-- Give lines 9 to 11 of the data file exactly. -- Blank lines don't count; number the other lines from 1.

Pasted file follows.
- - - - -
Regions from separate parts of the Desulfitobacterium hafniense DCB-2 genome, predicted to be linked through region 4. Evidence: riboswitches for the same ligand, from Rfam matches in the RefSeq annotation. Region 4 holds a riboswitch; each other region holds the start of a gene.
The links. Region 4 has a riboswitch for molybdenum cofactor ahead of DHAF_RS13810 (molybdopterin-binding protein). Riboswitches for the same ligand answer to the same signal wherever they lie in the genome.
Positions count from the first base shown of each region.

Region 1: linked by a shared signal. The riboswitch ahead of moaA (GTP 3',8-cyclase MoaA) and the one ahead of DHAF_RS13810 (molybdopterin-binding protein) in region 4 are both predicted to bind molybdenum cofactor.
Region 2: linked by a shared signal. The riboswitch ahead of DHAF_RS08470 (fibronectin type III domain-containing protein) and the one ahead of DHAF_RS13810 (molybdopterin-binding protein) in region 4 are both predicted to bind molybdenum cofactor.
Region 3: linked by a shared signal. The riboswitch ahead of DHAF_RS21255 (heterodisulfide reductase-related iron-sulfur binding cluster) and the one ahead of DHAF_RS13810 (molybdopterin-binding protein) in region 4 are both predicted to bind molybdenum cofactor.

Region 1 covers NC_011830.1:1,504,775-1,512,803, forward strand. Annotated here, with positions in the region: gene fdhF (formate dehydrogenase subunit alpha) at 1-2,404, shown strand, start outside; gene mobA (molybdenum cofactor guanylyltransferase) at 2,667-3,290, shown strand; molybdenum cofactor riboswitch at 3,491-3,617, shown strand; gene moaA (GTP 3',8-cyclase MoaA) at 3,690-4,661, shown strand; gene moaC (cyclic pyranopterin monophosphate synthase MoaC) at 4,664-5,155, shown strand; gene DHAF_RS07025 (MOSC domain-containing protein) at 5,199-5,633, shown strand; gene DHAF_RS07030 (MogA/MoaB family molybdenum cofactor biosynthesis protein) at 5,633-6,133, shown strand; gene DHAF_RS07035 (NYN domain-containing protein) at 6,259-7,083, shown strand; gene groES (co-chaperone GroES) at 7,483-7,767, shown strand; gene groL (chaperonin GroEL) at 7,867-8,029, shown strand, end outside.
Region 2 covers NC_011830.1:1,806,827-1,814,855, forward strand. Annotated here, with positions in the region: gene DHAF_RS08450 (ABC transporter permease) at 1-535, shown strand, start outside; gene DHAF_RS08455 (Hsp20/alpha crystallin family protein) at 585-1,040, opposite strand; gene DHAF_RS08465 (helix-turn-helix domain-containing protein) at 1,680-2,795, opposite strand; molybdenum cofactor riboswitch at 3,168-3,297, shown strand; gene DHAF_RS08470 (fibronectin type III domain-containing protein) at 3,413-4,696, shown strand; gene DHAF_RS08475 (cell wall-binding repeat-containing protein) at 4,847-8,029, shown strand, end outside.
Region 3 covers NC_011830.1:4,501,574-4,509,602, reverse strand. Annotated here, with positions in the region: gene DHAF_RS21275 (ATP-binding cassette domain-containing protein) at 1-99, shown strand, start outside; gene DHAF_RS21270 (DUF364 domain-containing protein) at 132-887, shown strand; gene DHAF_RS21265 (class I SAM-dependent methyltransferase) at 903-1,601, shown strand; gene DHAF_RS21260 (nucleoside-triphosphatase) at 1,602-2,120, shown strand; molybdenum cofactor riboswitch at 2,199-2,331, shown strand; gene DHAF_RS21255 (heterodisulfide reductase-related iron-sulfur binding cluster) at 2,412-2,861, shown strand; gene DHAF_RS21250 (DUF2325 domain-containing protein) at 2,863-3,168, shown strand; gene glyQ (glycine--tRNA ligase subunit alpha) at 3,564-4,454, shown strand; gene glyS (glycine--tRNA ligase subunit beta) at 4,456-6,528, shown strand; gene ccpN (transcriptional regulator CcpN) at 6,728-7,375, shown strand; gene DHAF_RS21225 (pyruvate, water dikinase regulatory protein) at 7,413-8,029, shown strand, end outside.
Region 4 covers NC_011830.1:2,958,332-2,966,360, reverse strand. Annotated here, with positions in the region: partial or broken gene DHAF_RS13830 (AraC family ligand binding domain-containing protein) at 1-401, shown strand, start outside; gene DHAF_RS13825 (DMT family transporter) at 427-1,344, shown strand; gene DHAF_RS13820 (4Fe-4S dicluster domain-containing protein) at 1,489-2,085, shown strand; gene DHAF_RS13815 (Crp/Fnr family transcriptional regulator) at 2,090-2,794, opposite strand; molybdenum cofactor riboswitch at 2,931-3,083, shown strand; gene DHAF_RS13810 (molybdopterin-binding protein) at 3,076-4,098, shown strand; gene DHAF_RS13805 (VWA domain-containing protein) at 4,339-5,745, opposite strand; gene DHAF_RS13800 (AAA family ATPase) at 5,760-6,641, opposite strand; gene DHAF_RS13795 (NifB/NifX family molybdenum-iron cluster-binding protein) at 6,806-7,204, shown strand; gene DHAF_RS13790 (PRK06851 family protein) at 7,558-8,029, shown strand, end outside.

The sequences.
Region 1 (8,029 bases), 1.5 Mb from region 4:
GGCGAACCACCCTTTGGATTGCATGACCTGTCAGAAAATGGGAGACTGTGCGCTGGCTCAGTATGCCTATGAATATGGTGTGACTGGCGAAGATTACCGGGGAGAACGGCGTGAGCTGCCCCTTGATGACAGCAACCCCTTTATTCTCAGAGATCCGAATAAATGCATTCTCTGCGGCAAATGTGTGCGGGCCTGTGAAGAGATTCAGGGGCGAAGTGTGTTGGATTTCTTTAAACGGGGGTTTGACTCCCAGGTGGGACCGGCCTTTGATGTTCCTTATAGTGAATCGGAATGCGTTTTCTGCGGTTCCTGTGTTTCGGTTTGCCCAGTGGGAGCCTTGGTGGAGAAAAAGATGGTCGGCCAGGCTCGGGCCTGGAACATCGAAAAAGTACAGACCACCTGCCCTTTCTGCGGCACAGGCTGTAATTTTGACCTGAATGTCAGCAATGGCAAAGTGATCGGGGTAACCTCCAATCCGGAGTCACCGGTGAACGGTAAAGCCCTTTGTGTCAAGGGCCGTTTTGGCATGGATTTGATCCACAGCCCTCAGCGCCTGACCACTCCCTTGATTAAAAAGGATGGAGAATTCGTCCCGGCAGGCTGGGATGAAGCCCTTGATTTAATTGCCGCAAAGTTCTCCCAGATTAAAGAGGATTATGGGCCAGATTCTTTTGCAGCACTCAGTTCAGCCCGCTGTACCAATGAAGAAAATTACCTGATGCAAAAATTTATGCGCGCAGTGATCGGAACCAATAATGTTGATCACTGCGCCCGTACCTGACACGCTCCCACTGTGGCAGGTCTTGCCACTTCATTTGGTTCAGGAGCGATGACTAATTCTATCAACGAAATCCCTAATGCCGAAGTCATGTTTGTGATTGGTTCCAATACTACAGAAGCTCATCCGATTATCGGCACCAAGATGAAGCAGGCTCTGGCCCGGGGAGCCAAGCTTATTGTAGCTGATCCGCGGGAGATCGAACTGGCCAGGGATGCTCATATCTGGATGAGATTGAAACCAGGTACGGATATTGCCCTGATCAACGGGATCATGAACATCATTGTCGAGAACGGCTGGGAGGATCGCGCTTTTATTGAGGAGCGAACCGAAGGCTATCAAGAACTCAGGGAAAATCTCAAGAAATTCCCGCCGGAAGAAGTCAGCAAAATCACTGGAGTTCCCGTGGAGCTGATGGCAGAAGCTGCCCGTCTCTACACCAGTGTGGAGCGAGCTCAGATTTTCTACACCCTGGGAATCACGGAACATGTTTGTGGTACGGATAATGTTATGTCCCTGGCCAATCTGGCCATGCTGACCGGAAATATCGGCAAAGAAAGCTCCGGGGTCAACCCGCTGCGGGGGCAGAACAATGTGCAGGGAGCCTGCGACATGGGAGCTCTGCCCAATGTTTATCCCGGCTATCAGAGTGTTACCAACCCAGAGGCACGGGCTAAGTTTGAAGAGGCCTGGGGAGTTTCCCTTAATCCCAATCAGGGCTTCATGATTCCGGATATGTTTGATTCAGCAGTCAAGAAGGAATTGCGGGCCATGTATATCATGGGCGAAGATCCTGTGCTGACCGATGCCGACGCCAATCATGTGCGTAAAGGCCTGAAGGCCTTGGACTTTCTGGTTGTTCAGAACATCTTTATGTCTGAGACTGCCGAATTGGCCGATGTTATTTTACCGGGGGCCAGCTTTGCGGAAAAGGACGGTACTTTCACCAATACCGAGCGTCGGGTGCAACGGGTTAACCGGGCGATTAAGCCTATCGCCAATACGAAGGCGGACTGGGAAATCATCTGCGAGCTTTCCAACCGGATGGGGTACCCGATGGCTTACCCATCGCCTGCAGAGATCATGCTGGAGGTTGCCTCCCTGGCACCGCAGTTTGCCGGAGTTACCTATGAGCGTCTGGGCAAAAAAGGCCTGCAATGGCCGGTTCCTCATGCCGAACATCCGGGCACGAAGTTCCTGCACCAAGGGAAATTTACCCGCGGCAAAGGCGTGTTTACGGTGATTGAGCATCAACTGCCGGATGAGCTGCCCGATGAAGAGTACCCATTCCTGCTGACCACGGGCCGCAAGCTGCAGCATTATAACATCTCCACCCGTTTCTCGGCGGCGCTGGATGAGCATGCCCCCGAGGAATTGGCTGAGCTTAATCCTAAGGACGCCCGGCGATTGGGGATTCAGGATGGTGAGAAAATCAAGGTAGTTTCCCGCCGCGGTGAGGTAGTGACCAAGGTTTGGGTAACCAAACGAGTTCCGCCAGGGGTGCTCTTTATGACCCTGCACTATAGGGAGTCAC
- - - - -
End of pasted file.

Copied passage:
Region 3 covers NC_011830.1:4,501,574-4,509,602, reverse strand. Annotated here, with positions in the region: gene DHAF_RS21275 (ATP-binding cassette domain-containing protein) at 1-99, shown strand, start outside; gene DHAF_RS21270 (DUF364 domain-containing protein) at 132-887, shown strand; gene DHAF_RS21265 (class I SAM-dependent methyltransferase) at 903-1,601, shown strand; gene DHAF_RS21260 (nucleoside-triphosphatase) at 1,602-2,120, shown strand; molybdenum cofactor riboswitch at 2,199-2,331, shown strand; gene DHAF_RS21255 (heterodisulfide reductase-related iron-sulfur binding cluster) at 2,412-2,861, shown strand; gene DHAF_RS21250 (DUF2325 domain-containing protein) at 2,863-3,168, shown strand; gene glyQ (glycine--tRNA ligase subunit alpha) at 3,564-4,454, shown strand; gene glyS (glycine--tRNA ligase subunit beta) at 4,456-6,528, shown strand; gene ccpN (transcriptional regulator CcpN) at 6,728-7,375, shown strand; gene DHAF_RS21225 (pyruvate, water dikinase regulatory protein) at 7,413-8,029, shown strand, end outside.
Region 4 covers NC_011830.1:2,958,332-2,966,360, reverse strand. Annotated here, with positions in the region: partial or broken gene DHAF_RS13830 (AraC family ligand binding domain-containing protein) at 1-401, shown strand, start outside; gene DHAF_RS13825 (DMT family transporter) at 427-1,344, shown strand; gene DHAF_RS13820 (4Fe-4S dicluster domain-containing protein) at 1,489-2,085, shown strand; gene DHAF_RS13815 (Crp/Fnr family transcriptional regulator) at 2,090-2,794, opposite strand; molybdenum cofactor riboswitch at 2,931-3,083, shown strand; gene DHAF_RS13810 (molybdopterin-binding protein) at 3,076-4,098, shown strand; gene DHAF_RS13805 (VWA domain-containing protein) at 4,339-5,745, opposite strand; gene DHAF_RS13800 (AAA family ATPase) at 5,760-6,641, opposite strand; gene DHAF_RS13795 (NifB/NifX family molybdenum-iron cluster-binding protein) at 6,806-7,204, shown strand; gene DHAF_RS13790 (PRK06851 family protein) at 7,558-8,029, shown strand, end outside.

The sequences.